(Excerpts taken from H.O. Jaynes, “The First Twenty Years”, 1992)


On July 1, 1972, Dr. Webster Pendergrass, Vice President for Agriculture, announced the formation of a new department called Food Technology and Science (FT&S). This new unit combined all teaching, research, and extension operations in the Institute of Agriculture (UTIA) that were related to foods into a single department. The initial faculty members were drawn from the Departments of Dairy, Animal Husbandry/Vet Science, and Food Technology. Dr. J.T. Miles, Head of the Dairy Department, was appointed to lead the new group. Faculty included Dr. Jimmy L. Collins and Dr. Melvin Johnston (Food Technology), Dr. Curtis C. Melton and Dr. William R. Backus (Meat Science), Dr. Bobby J. Demott, Dr. Woodrow W. Overcast, and Dr. Hugh O. Jaynes 
 (Dairy),​​ and Dr. J. Orvin Mundt (Microbiology). Extension Specialists were Mr. Herbert C. Holt (Dairy Products), Dr. Frank D. Kirkpatrick (Meats), and Mr. Ivon E. McCarty (General Food Processing). Departmental facilities included McLeod Hall, part of McCord Hall, and the UT Creamery (now the Food Safety and Processing Building). For many years the U.T. Creamery was the source of milk and dairy products for UT. Mr. Herman Carringer was the manager until his retirement in December 1983. Mr. Tommy Burch took over as manager in March 1984. Due to financial constraints, the Creamery was closed in the fall of 1989.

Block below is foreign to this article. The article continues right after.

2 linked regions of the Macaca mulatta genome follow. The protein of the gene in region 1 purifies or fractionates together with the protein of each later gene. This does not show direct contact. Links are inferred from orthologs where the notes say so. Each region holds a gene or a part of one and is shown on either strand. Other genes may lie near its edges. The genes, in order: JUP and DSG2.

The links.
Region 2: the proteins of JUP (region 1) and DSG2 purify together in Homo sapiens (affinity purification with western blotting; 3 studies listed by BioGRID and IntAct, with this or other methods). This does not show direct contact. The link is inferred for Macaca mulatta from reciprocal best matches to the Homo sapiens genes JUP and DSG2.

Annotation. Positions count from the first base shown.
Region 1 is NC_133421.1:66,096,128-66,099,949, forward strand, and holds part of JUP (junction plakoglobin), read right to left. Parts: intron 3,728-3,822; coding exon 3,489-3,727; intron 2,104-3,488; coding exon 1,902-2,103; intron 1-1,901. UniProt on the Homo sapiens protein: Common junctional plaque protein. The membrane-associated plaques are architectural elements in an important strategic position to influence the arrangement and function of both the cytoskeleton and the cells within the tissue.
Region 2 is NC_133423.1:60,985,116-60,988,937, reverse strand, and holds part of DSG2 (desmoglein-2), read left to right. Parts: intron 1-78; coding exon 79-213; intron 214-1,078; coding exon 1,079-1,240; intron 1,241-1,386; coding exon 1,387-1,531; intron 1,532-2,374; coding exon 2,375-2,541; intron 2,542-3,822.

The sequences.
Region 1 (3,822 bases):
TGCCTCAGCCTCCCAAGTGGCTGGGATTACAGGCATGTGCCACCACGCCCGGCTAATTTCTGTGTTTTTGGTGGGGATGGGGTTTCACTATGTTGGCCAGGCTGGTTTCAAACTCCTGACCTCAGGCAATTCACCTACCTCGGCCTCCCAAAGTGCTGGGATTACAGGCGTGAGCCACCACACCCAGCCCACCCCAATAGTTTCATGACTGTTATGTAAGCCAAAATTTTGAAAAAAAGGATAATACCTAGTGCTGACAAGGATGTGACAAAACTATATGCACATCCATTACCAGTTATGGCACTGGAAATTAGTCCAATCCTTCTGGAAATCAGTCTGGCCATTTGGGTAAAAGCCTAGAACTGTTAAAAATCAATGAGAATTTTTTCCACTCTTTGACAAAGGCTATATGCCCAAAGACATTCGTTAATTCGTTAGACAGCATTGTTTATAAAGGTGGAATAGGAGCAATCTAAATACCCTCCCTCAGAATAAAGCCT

One of the first tasks when the department was formed in 1972 was to develop curricula for B.S. and M.S. programs. Undergraduate requirements were developed to meet those required to meet Institute of Food Technologists guidelines. Undergraduate programs are approved by the Higher Education Review Board of the Institute of Food Technologists (the professional society of food science and technology). The original B.S. curriculum satisfied the requirements and the program has remained on the approved list since, with the latest approval being received in 2009. Soon after its formation, the department began work for a Ph.D. program. A proposal for a Ph.D. program in FT&S was drafted in 1974, approved by the College of Agricultural Sciences and Natural Resources and sent forward for approval by the Graduate School. The process was long, complicated, and required many revisions. With the arrival of Dr. C. W. Minkel as Dean of The Graduate School, the proposal moved quickly and was inaugurated fall quarter 1981. The curriculum was revised significantly in 1988 when the University of Tennessee moved to the semester system.

The University of Tennessee Department of Food Science and Technology is the only food science department at any university in the state of Tennessee.

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